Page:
The Barnes & Noble Review
Georgia Byng's mind-bending heroine makes a California-bound comeback, this time heading to L.A. to stop a power-hungry businessman from hypnotizing his way into the presidency of the United States.
When Molly learns that Lucy Logan has a dangerous job for her -- stop multibillionaire (and ultra-strong hypnotist) Primo Cell in his tracks -- the orphan thinks this task might be more than she can handle. Thankfully, she has Rocky and other characters along for the trip, and Molly soon finds herself hobnobbing with Hollywood stars. But Molly learns that Primo has the power of permanent hypnotism that can only be broken by a secret password -- how can she reverse his effects? Molly discovers a startling surprise -- she has time-stopping powers of her own -- and after Primo's son saves them from near death, she finds out that her problems have only just begun.
Glittering with even more action and adventure than Byng's first book, Molly Moon's Incredible Book of Hypnotism, this sequel will have readers starry-eyed for more. Plot-twisting turns of events keep coming throughout, and with all of Molly's personal revelations, fans will feel like their world has stopped, too, until the last page. Shana Taylor
"The author offers more hypnotic high jinks in this sequel to Molly Moon's Incredible Book of Hypnotism," according to PW. "This time, Molly travels to Los Angeles to stop a powerful hypnotist businessman who is trying to take over Hollywood-and then the world." Ages 8-12. (Apr.) Copyright 2005 Reed Business Information.
Spunky heroine Molly Moon is back in this exciting sequel to Molly Moon's Incredible Book of Hypnotism. Now Molly and her best friend, Rocky, must outwit the evil hypnotist Primo Cell who is trying to take over the world. Orphan Molly has gained control of her earlier miserable life at the orphanage by means of her special hypnotic powers, and she has rescued her fellow orphans as well. Now arch villain Cell must be stopped. Peopled with wonderfully quirky stock characters like Forest, an aging hippie Yogic mediator; kindly, daft old Mrs. Twinkleberry who is obsessed with movie stars; Roger who communes with trees; and Petula the pug who takes herself to the dog beauty salon, the book reels from one madcap calamity to another. Byng's creative use of hypnotism as a device to move the plot along allows for wildly improbable scenarios and a great deal of humor. Although the book is long, the generous use of white space in the format makes for easy reading. A wickedly clever magpie-like guillotine almost finishes off our heroes, but, of course, good triumphs as Molly uses a Medusa-like trick to defeat her supposed enemy and bring events to a satisfyingly chaotic conclusion. Despite some awkward writing and an occasional bizarre metaphor, Molly Moon will delight fans of the Lemony Snicket series as well as devotees of Dido Twite in The Wolves of Willoughby Chase by Joan Aiken. An entertaining romp. 2003, HarperCollins, and Ages 8 to 12.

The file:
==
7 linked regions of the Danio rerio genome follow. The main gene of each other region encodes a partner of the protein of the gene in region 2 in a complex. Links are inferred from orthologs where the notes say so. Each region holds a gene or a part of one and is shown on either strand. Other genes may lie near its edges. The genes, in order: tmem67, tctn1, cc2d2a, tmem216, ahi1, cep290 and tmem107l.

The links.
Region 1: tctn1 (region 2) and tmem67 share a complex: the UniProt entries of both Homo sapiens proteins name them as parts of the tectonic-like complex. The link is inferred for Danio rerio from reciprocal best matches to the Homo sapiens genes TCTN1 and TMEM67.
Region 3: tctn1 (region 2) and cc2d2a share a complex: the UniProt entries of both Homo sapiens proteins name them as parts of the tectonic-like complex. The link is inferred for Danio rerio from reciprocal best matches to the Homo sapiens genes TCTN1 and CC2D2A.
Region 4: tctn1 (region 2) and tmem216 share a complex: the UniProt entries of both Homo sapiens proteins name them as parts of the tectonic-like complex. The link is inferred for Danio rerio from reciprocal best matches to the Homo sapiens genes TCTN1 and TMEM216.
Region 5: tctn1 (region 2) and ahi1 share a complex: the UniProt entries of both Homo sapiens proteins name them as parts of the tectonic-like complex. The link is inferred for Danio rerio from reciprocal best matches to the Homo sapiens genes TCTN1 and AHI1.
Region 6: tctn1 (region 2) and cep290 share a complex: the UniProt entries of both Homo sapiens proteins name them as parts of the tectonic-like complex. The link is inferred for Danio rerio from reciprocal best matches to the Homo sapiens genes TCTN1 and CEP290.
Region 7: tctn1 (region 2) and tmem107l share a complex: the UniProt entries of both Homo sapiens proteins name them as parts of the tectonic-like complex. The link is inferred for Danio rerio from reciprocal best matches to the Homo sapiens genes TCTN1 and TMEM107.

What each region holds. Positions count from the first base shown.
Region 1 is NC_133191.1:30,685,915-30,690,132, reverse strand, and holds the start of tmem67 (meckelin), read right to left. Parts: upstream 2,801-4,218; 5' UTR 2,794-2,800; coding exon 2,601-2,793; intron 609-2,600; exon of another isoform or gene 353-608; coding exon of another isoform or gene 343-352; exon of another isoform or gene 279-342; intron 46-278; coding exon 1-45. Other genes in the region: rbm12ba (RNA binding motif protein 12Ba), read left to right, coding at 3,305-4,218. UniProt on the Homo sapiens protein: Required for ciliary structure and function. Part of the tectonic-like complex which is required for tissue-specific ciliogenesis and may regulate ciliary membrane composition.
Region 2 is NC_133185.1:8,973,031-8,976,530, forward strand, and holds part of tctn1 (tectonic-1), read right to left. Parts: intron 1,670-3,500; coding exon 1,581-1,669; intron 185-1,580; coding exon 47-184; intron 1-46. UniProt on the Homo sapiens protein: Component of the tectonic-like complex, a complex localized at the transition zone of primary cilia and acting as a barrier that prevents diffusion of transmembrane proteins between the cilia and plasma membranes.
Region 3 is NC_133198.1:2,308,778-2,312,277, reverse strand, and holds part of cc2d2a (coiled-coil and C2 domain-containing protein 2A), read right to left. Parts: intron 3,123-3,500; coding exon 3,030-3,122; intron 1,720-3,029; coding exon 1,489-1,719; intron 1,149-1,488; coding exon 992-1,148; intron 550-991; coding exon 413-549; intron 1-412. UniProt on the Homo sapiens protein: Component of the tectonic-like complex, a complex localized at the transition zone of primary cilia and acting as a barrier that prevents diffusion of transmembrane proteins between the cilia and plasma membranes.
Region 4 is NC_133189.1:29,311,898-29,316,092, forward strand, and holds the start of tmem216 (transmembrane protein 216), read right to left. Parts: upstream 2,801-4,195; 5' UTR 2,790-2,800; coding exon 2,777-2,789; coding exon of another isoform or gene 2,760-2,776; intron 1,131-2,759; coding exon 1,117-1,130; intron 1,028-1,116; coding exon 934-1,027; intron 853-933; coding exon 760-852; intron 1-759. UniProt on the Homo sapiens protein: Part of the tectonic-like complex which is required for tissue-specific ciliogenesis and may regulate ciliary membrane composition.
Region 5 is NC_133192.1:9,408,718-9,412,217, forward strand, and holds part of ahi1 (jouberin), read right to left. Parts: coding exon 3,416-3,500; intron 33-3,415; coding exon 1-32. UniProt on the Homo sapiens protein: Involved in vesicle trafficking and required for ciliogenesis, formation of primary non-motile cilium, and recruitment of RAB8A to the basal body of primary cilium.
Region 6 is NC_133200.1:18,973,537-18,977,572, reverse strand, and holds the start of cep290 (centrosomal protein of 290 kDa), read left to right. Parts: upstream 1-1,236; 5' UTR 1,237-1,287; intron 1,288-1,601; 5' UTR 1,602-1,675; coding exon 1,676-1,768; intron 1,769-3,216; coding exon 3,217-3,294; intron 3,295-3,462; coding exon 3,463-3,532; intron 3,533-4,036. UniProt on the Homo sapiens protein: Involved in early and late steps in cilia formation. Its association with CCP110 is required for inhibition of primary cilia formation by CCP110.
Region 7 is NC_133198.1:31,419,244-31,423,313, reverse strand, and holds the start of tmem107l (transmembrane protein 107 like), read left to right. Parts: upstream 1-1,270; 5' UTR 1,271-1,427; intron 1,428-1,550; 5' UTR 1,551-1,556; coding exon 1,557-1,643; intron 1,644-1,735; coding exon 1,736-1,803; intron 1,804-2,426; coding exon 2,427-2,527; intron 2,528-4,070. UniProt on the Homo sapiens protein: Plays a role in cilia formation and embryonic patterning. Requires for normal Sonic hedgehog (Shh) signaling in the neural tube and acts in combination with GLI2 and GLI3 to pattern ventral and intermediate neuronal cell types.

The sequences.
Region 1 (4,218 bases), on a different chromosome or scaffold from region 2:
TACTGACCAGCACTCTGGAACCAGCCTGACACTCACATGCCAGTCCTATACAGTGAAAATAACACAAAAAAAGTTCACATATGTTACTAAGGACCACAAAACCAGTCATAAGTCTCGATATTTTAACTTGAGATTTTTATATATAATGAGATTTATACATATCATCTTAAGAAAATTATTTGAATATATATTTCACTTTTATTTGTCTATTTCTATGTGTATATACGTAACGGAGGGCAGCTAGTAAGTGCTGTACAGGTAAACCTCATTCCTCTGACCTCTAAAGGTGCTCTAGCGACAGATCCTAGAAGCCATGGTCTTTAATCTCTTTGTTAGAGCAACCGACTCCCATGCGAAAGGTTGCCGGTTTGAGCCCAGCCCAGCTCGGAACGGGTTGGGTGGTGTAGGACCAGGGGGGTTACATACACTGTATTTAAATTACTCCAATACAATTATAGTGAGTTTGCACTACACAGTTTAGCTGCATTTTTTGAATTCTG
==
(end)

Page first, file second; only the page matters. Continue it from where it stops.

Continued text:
School Library Journal
Gr 4-6-A lighthearted sequel to Molly Moon's Incredible Book of Hypnotism (HarperCollins, 2003). In this adventure, Molly discovers from her mentor Lucy Logan that a man named Primo Cell is trying to take over the world and that she is the only one who can stop him. The girl goes to California, gets into the Academy Awards, swanky Hollywood parties, and more, all in an effort to discover how to stop Cell. She finds out that he has mastered the art of casting permanent hypnotic spells and must find out how to break them before he becomes president of the U.S. Readers are likely to enjoy this fun fantasy; as long as they don't delve too deeply, they won't notice the contrivances and the many holes in the story. This title will appeal to fans of the first story and may garner a few new ones-if they are willing to turn off their reality buttons.-Saleena L. Davidson, South Brunswick Public Library, Monmouth Junction, NJ Copyright 2004 Reed Business Information.
Molly Moon's back, ready to save the world in this much-improved sequel to Molly Moon's Incredible Book of Hypnotism (2003). Molly and the children of Happiness House orphanage have been living splendidly since Molly returned wealthy from her American adventure and hypnotized all the unpleasant adults into kindness. Now Molly's old friend, hypnotist librarian Lucy Logan, has a dangerous quest for her. Swathed head-to-toe in bandages from a mysterious accident, Lucy describes a terrible tale of hypnotized media personalities compelled into celebrity endorsements. With the wealth from his endorsed products, Lucy explains, wicked Primo Cell might soon rule the world. Molly must head back to America to stop Cell's dastardly plot. In Hollywood, Molly discovers that both she and Cell have power to stop time, and she must use her newfound power to prevent him from becoming president. Chock-full of classic B-movie adventure-from shocking revelations of parentage to a deus ex machina escape from an overly elaborate evil-genius deathtrap: an enjoyable over-the-top page-turner. (Fiction. 8-13)